Those who were raised in Kfar Yehoshua as I did were exposed to a practice whereby chickens that were suspected of carrying diseases were killed before they could infect the others. At the age of eight, I couldn't bring myself to kill them with my bare hands like my father did.  So I found a "humane" solution. Next to the coops were pits full of the rotting corpses of dead birds. I threw the birds that were suspected of being ill into these pits while alive. And Ben Zygier was thrown into such a pit.

The cell in which Ben Zygier died had been built for a prime minister's murderer. Ben Zygier is that man's polar opposite. The prime minister's murderer is the worst traitor in Israel. He was not caught between the dilemmas of dual nationalities. For the murderer, the messianic-religious dilemma superseded his Israeli identity. He was not placed under brutal pressure in his cell to reveal the identities of rabbis who influenced him. He remained smiling and victorious. He was not subjected to suffocating pressure.

During the existential days of the War of Independence, one Meir Tobianski was shot. He was suspected of treason, sentenced in a lightning-quick trial, and was eliminated. His widow, who was not sentenced to silence, fought to restore his honor. A year later, Ben Gurion exonerated him and wrote to her: "Your husband was innocent."

Two things must come out of the Zygier affair. One is clear: the establishment of a quasi-secret state commission of inquiry. The commission must examine the links between Zygier's death and his identity. But it must also do more than that. There must be genuine examination of how Israel exploits the goodwill of  its Jewish supporters, and a clear demarcation of its boundaries.

The second needs to happen this week. The prime minister must send a letter to the Zygier family – that have been broken by their son's breakdown – saying, "Your son was not a traitor."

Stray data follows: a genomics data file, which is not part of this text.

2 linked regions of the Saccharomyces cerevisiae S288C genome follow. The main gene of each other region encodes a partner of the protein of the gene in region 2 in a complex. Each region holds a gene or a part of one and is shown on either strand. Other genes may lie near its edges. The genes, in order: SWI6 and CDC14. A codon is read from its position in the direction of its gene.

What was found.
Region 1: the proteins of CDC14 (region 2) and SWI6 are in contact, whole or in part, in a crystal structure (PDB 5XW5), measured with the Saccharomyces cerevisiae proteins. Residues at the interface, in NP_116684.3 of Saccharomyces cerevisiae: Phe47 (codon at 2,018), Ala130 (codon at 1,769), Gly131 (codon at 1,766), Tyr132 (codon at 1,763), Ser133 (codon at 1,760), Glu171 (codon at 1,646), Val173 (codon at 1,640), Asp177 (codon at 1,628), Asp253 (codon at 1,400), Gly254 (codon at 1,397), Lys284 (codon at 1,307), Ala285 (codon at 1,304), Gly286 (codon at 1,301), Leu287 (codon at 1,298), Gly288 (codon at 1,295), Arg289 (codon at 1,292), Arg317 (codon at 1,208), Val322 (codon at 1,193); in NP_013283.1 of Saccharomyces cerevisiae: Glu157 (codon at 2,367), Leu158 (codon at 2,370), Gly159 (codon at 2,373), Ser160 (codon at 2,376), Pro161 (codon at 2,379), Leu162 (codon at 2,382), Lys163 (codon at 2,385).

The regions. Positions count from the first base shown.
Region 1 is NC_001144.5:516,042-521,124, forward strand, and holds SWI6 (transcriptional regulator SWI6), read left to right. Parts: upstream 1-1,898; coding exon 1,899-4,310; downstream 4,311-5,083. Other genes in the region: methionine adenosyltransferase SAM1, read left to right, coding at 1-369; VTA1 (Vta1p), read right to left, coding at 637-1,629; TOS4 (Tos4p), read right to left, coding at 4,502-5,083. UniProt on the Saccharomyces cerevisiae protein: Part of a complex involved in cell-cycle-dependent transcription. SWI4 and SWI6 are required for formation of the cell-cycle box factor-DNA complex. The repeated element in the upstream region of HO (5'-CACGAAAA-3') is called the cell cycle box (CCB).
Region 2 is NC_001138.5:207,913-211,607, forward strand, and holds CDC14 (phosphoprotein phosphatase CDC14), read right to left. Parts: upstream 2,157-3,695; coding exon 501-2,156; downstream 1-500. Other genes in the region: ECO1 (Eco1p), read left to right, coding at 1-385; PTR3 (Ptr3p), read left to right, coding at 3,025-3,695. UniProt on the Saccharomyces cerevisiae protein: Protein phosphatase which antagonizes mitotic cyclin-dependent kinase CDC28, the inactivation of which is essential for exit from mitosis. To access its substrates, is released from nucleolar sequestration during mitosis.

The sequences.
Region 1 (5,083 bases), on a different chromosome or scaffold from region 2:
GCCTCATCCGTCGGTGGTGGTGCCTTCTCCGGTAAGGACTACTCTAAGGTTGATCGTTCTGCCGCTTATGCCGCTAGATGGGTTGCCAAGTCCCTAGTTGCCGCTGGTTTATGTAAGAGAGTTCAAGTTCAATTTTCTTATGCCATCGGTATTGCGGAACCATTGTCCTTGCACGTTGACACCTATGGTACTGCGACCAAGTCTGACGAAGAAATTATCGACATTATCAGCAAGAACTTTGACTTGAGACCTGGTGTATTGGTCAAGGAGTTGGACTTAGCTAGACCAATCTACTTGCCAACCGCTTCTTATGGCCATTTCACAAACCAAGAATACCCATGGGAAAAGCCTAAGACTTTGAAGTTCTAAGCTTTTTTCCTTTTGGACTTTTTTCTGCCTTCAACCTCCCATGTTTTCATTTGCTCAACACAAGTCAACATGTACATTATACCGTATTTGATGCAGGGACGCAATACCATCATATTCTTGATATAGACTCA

Of course, this a nave expectation to have. Our prime minister chose a man who was ejected for cause from the civil service to help build his coalition. He believes that a man who had to step down as foreign minister and is in the process of criminal trial will get to keep his portfolio, and also chair the Knesset Foreign Affairs and Defense Committee. Our prime minister; and that it's fine for the secret sub-committee that supervises the Mossad to have a member who was convicted of bribery. The prime minister himself reached his position following incitement, following which a prime minister was assassinated by a man in whose cell Zygier was thrown into to die.

To be sure, Benjamin Netanyahu is not Ben Gurion. And it's clear that for Netanyahu, the concern that not even a bag of sugar be taken out of the state coffers has been replaced by a desire to grab mountains of ice cream. And still, a letter must be sent to the Zygier family. After the Tobianski affair.

Natan Alterman wrote: "What is the strength of a state? To stand with the strength of ten-thousand spears without withdrawing from the gate – but to tremble and kneel before the helplessness of a widow and a boy."

The obvious moral of the story is also the obvious existential lesson. If Israel does not immediately make a gesture that exonerates Zygier, along with his family and Australian identity, not only will his tortured blue eyes follow us like the eyes of a chicken thrown alive into a pit. With them will wait the widow and the boy, along with the shattered remnants of this county's security, in a manner that will no longer allow them to withstand the ten thousand spears.

An image of Zygier on the front page of an Australian newspaper.Credit: AFP